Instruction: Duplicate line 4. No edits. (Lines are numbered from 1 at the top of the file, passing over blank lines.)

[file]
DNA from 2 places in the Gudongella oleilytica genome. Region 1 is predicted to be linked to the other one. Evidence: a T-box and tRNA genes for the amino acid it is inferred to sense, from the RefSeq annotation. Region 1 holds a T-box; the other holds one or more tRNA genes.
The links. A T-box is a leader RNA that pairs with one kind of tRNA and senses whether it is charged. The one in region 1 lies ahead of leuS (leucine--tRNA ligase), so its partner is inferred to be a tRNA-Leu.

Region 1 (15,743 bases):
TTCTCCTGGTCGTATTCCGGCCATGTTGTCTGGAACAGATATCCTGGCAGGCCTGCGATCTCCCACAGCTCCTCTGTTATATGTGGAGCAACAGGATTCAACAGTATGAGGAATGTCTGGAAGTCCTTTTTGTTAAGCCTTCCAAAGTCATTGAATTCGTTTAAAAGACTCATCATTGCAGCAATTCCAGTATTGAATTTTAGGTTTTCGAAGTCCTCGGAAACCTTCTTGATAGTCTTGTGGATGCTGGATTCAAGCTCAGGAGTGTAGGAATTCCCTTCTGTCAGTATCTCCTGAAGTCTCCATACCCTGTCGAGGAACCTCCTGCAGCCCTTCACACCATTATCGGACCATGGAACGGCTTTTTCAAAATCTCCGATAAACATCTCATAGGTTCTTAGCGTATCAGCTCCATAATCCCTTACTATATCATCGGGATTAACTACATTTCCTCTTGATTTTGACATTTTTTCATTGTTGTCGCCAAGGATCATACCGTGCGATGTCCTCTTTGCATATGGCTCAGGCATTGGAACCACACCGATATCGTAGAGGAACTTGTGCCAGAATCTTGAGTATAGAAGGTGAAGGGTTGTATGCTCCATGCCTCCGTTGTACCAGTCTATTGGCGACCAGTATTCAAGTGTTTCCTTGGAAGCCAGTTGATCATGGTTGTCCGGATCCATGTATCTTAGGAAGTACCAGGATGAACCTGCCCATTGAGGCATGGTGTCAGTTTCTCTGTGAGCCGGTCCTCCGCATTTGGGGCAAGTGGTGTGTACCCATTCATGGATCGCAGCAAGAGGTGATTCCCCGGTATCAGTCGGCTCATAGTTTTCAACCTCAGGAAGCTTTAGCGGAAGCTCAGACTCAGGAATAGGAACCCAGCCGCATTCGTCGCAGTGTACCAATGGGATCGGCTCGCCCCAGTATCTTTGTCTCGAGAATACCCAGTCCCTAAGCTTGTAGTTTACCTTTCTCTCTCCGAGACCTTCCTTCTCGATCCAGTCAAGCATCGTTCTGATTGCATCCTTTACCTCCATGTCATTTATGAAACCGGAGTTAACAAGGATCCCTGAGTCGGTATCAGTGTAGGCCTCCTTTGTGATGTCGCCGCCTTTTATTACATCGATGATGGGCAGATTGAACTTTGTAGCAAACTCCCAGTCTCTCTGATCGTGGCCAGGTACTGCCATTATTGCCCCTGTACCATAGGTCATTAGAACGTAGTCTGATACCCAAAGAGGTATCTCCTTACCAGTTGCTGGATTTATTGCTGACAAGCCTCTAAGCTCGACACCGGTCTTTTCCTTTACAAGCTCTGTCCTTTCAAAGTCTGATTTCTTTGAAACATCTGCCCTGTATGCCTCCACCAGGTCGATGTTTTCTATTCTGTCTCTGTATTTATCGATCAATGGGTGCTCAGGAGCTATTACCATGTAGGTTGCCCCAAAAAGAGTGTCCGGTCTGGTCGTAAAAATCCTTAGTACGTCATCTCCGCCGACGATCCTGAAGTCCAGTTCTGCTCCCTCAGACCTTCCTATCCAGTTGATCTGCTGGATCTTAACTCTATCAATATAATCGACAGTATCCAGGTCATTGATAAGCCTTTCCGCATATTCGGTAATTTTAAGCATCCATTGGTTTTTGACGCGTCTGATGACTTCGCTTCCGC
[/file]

TTCTCCTGGTCGTATTCCGGCCATGTTGTCTGGAACAGATATCCTGGCAGGCCTGCGATCTCCCACAGCTCCTCTGTTATATGTGGAGCAACAGGATTCAACAGTATGAGGAATGTCTGGAAGTCCTTTTTGTTAAGCCTTCCAAAGTCATTGAATTCGTTTAAAAGACTCATCATTGCAGCAATTCCAGTATTGAATTTTAGGTTTTCGAAGTCCTCGGAAACCTTCTTGATAGTCTTGTGGATGCTGGATTCAAGCTCAGGAGTGTAGGAATTCCCTTCTGTCAGTATCTCCTGAAGTCTCCATACCCTGTCGAGGAACCTCCTGCAGCCCTTCACACCATTATCGGACCATGGAACGGCTTTTTCAAAATCTCCGATAAACATCTCATAGGTTCTTAGCGTATCAGCTCCATAATCCCTTACTATATCATCGGGATTAACTACATTTCCTCTTGATTTTGACATTTTTTCATTGTTGTCGCCAAGGATCATACCGTGCGATGTCCTCTTTGCATATGGCTCAGGCATTGGAACCACACCGATATCGTAGAGGAACTTGTGCCAGAATCTTGAGTATAGAAGGTGAAGGGTTGTATGCTCCATGCCTCCGTTGTACCAGTCTATTGGCGACCAGTATTCAAGTGTTTCCTTGGAAGCCAGTTGATCATGGTTGTCCGGATCCATGTATCTTAGGAAGTACCAGGATGAACCTGCCCATTGAGGCATGGTGTCAGTTTCTCTGTGAGCCGGTCCTCCGCATTTGGGGCAAGTGGTGTGTACCCATTCATGGATCGCAGCAAGAGGTGATTCCCCGGTATCAGTCGGCTCATAGTTTTCAACCTCAGGAAGCTTTAGCGGAAGCTCAGACTCAGGAATAGGAACCCAGCCGCATTCGTCGCAGTGTACCAATGGGATCGGCTCGCCCCAGTATCTTTGTCTCGAGAATACCCAGTCCCTAAGCTTGTAGTTTACCTTTCTCTCTCCGAGACCTTCCTTCTCGATCCAGTCAAGCATCGTTCTGATTGCATCCTTTACCTCCATGTCATTTATGAAACCGGAGTTAACAAGGATCCCTGAGTCGGTATCAGTGTAGGCCTCCTTTGTGATGTCGCCGCCTTTTATTACATCGATGATGGGCAGATTGAACTTTGTAGCAAACTCCCAGTCTCTCTGATCGTGGCCAGGTACTGCCATTATTGCCCCTGTACCATAGGTCATTAGAACGTAGTCTGATACCCAAAGAGGTATCTCCTTACCAGTTGCTGGATTTATTGCTGACAAGCCTCTAAGCTCGACACCGGTCTTTTCCTTTACAAGCTCTGTCCTTTCAAAGTCTGATTTCTTTGAAACATCTGCCCTGTATGCCTCCACCAGGTCGATGTTTTCTATTCTGTCTCTGTATTTATCGATCAATGGGTGCTCAGGAGCTATTACCATGTAGGTTGCCCCAAAAAGAGTGTCCGGTCTGGTCGTAAAAATCCTTAGTACGTCATCTCCGCCGACGATCCTGAAGTCCAGTTCTGCTCCCTCAGACCTTCCTATCCAGTTGATCTGCTGGATCTTAACTCTATCAATATAATCGACAGTATCCAGGTCATTGATAAGCCTTTCCGCATATTCGGTAATTTTAAGCATCCATTGGTTTTTGACGCGTCTGATGACTTCGCTTCCGC